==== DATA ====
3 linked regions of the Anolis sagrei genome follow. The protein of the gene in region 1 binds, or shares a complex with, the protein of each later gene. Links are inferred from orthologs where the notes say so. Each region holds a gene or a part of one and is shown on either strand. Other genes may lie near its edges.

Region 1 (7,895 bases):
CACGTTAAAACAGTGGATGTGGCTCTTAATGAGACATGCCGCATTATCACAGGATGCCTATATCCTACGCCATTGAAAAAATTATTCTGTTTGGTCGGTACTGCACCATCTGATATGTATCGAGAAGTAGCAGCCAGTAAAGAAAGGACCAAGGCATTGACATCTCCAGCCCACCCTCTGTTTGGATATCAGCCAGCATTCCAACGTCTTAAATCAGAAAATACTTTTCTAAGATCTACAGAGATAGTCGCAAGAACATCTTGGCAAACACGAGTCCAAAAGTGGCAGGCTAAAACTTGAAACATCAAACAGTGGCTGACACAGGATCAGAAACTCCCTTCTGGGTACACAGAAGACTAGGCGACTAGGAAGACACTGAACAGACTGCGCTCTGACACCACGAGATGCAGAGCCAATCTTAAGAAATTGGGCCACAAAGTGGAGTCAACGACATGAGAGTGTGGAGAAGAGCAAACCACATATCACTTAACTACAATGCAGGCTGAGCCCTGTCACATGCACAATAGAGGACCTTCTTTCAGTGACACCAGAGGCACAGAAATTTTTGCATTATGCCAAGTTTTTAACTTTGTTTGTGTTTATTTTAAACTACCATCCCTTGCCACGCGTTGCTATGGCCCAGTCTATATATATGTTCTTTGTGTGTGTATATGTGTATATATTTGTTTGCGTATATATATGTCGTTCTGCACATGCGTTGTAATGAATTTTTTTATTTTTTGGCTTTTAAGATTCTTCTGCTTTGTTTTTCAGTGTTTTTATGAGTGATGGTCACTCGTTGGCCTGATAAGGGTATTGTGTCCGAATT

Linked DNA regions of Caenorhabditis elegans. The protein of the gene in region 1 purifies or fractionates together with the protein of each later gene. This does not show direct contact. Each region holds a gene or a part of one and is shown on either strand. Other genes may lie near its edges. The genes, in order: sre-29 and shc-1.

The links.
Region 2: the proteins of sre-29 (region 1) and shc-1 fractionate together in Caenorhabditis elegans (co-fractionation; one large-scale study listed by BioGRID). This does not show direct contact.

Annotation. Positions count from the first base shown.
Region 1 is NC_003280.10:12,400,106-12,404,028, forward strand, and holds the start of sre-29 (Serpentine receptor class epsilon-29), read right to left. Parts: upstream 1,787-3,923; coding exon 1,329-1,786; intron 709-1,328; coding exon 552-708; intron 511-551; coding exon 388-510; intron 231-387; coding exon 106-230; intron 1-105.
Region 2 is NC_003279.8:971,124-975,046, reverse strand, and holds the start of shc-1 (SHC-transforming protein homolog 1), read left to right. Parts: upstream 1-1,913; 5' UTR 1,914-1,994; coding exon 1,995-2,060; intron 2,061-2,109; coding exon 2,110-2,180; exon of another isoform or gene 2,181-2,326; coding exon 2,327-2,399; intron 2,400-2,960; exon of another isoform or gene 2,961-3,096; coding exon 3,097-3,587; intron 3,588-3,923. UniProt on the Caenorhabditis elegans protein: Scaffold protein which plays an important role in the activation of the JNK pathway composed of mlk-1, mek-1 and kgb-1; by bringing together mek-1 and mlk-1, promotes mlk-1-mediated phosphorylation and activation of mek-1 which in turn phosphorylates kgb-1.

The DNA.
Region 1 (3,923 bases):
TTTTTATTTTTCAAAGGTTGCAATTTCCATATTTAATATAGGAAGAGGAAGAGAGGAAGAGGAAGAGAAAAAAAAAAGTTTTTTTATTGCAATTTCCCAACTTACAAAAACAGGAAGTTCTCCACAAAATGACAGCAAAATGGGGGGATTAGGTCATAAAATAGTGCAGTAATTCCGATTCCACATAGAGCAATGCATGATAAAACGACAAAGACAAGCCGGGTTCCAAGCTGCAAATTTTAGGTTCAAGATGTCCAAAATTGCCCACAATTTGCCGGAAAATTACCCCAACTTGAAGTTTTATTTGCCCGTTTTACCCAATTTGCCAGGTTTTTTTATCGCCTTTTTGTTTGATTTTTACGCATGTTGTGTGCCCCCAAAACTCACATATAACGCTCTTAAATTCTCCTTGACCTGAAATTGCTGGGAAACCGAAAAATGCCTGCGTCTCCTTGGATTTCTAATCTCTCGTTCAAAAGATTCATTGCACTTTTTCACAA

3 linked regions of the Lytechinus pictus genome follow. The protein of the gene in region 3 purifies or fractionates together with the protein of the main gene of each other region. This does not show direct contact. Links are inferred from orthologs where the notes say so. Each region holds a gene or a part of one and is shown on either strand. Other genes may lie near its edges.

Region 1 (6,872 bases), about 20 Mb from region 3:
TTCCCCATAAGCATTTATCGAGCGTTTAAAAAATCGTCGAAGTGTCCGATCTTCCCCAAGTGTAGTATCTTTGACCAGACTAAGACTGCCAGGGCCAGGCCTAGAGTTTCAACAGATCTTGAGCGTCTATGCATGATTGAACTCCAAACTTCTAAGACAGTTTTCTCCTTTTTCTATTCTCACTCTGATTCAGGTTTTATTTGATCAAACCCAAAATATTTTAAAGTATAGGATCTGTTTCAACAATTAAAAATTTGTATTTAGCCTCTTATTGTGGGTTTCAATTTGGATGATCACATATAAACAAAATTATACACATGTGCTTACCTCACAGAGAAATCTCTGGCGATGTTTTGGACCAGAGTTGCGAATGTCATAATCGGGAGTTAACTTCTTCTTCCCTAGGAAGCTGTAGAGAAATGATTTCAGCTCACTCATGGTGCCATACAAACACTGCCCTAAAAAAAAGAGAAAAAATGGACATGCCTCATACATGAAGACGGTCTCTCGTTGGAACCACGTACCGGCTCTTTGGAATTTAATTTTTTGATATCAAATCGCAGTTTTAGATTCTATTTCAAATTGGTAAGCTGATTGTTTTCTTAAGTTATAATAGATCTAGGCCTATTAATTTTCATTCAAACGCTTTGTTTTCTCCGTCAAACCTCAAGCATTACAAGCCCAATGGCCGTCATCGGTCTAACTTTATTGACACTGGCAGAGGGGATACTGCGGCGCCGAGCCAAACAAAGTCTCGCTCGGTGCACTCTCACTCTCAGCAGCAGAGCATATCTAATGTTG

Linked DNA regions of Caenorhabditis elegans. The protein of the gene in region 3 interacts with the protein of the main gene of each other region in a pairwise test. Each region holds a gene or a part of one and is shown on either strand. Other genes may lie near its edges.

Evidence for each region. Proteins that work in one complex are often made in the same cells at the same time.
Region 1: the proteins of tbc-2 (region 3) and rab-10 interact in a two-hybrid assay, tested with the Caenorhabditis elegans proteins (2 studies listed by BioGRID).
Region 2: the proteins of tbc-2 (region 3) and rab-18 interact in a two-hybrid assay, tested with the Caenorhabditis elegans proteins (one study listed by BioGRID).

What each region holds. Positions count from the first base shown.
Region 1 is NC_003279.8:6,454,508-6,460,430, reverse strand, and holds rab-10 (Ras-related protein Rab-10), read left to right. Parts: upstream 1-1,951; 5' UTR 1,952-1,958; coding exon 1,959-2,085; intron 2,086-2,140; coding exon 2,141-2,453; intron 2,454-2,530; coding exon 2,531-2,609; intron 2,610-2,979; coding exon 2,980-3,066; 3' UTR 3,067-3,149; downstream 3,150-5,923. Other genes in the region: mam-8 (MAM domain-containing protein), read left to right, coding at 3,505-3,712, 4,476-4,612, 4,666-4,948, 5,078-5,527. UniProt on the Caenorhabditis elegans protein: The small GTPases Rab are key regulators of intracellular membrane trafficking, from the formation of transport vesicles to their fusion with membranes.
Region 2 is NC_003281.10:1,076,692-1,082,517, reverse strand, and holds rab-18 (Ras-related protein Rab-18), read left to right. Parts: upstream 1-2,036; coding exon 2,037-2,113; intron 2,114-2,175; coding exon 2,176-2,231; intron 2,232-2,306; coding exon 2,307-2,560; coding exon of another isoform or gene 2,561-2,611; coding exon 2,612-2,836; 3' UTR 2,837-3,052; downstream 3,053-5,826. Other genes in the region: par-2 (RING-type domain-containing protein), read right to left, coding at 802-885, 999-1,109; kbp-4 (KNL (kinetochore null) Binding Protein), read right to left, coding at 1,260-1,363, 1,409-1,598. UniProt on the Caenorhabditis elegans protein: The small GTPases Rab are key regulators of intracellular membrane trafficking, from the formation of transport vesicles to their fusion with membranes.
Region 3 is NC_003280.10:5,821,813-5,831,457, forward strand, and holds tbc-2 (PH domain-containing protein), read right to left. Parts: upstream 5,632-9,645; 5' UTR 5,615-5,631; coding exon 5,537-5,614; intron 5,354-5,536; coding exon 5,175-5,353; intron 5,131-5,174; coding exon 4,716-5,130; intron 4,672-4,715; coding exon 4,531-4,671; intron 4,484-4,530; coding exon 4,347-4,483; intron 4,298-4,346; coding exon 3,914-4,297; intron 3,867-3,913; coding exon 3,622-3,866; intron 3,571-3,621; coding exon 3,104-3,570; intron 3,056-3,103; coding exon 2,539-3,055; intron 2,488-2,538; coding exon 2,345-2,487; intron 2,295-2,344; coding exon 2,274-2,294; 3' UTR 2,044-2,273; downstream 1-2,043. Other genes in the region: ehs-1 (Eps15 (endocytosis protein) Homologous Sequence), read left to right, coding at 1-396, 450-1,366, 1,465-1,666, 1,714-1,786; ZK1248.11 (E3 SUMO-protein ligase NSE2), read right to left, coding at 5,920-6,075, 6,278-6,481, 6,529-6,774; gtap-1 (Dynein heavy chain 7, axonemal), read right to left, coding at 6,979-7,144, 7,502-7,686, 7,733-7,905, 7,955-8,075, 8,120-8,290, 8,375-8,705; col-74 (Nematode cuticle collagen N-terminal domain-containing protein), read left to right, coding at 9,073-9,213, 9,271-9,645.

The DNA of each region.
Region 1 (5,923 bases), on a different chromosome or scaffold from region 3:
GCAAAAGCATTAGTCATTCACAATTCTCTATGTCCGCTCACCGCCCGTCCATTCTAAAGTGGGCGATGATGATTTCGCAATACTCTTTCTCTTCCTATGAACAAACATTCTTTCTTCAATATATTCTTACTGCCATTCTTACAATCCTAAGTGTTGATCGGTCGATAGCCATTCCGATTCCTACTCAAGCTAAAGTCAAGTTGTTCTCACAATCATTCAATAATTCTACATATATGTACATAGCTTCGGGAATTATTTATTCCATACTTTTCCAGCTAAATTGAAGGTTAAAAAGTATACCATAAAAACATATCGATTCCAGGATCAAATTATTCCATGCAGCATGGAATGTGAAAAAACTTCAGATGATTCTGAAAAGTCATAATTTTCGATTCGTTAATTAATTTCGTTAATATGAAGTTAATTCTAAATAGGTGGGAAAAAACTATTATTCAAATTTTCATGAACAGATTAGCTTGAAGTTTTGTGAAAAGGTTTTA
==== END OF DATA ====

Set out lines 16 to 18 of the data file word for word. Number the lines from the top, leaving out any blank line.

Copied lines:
Linked DNA regions of Caenorhabditis elegans. The protein of the gene in region 3 interacts with the protein of the main gene of each other region in a pairwise test. Each region holds a gene or a part of one and is shown on either strand. Other genes may lie near its edges.

Evidence for each region. Proteins that work in one complex are often made in the same cells at the same time.
Region 1: the proteins of tbc-2 (region 3) and rab-10 interact in a two-hybrid assay, tested with the Caenorhabditis elegans proteins (2 studies listed by BioGRID).